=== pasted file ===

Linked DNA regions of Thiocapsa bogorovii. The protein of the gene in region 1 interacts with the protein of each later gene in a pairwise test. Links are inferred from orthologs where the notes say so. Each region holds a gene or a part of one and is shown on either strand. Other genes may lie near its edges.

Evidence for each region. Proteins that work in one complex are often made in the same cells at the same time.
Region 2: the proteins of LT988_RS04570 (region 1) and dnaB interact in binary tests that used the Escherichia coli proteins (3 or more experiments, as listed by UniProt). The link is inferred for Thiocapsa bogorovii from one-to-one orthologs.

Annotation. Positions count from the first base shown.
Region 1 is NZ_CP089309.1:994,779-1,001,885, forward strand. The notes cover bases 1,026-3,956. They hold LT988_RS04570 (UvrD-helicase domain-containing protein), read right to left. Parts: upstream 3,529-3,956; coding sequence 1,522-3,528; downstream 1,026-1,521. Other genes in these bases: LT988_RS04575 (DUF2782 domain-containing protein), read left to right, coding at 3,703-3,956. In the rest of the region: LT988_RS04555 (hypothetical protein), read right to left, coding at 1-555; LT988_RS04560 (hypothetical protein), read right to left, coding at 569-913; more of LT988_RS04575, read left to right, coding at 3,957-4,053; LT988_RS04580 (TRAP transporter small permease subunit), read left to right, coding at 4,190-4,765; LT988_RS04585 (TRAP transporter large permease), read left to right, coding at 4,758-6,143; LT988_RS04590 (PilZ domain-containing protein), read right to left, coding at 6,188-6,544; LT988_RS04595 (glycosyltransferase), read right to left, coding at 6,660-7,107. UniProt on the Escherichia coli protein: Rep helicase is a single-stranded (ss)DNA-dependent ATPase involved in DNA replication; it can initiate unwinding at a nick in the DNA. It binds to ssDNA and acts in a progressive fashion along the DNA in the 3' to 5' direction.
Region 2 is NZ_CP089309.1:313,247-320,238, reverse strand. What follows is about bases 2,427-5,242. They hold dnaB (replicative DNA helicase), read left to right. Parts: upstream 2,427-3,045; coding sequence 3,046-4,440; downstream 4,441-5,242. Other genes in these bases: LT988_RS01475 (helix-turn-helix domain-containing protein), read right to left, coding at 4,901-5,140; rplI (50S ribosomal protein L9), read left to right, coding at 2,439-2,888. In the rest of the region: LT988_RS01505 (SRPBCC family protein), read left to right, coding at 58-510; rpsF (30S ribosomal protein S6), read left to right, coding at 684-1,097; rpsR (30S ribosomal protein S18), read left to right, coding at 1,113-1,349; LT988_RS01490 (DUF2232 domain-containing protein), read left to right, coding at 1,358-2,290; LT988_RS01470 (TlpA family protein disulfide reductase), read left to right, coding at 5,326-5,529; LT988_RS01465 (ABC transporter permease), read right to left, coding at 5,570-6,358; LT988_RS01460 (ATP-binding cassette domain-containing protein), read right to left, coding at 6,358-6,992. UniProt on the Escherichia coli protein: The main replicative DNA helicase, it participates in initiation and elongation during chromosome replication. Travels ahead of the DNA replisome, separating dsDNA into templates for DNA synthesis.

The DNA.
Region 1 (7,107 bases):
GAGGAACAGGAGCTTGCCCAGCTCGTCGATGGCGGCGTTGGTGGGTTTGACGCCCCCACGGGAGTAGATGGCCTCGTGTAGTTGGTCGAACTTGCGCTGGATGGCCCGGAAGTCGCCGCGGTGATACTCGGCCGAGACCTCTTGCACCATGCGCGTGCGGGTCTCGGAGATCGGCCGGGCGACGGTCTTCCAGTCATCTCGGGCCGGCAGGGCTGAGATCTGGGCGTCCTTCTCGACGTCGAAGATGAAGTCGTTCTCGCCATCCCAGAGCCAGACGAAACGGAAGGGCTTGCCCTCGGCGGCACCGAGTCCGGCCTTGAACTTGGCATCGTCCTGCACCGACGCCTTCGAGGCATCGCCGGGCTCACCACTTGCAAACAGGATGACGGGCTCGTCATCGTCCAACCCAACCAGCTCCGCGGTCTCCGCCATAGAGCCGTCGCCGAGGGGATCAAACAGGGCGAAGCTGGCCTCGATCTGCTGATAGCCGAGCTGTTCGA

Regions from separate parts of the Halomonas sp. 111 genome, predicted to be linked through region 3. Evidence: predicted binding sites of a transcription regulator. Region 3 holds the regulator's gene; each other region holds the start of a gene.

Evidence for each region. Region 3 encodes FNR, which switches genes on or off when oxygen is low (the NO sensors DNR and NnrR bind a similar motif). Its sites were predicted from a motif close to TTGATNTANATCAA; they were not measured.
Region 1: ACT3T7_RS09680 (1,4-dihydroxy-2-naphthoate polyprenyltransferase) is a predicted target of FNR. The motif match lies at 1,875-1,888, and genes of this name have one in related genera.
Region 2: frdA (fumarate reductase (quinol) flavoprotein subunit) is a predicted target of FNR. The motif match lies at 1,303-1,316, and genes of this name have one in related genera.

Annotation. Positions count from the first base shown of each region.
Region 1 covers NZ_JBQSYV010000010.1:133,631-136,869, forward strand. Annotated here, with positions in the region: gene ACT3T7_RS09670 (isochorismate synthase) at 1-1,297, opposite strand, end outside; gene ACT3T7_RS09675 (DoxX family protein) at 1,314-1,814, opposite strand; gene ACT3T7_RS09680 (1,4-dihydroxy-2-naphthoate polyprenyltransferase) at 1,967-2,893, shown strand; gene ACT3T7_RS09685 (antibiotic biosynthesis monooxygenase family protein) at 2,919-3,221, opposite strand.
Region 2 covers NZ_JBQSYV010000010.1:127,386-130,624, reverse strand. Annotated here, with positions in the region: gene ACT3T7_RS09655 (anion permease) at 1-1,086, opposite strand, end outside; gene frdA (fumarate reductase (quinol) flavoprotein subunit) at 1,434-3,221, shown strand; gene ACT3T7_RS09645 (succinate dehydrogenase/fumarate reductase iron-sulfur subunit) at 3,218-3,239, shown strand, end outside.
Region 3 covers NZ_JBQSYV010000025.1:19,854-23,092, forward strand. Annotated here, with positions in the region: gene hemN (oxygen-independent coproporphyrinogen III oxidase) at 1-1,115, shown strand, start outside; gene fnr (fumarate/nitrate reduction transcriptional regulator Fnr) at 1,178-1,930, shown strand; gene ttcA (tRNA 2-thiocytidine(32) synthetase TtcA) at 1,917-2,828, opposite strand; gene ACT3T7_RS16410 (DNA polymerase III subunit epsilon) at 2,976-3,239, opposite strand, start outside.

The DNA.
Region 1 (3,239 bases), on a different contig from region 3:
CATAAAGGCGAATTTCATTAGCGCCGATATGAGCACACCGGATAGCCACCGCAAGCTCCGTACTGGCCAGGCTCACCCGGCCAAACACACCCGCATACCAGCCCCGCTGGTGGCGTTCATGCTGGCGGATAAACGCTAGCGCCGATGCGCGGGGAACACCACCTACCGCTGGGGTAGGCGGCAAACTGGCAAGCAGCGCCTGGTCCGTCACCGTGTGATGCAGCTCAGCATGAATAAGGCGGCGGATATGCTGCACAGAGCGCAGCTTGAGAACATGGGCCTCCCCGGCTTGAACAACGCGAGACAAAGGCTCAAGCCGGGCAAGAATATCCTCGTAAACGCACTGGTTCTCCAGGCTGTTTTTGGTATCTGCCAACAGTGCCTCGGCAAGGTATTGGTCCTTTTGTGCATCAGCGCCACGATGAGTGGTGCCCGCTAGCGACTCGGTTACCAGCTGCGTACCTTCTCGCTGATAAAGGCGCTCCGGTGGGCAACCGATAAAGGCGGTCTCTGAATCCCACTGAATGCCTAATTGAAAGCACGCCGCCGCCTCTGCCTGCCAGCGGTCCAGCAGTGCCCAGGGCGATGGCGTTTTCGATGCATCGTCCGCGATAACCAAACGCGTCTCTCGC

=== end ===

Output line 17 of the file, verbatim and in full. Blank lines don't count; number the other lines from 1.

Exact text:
Region 3 covers NZ_JBQSYV010000025.1:19,854-23,092, forward strand. Annotated here, with positions in the region: gene hemN (oxygen-independent coproporphyrinogen III oxidase) at 1-1,115, shown strand, start outside; gene fnr (fumarate/nitrate reduction transcriptional regulator Fnr) at 1,178-1,930, shown strand; gene ttcA (tRNA 2-thiocytidine(32) synthetase TtcA) at 1,917-2,828, opposite strand; gene ACT3T7_RS16410 (DNA polymerase III subunit epsilon) at 2,976-3,239, opposite strand, start outside.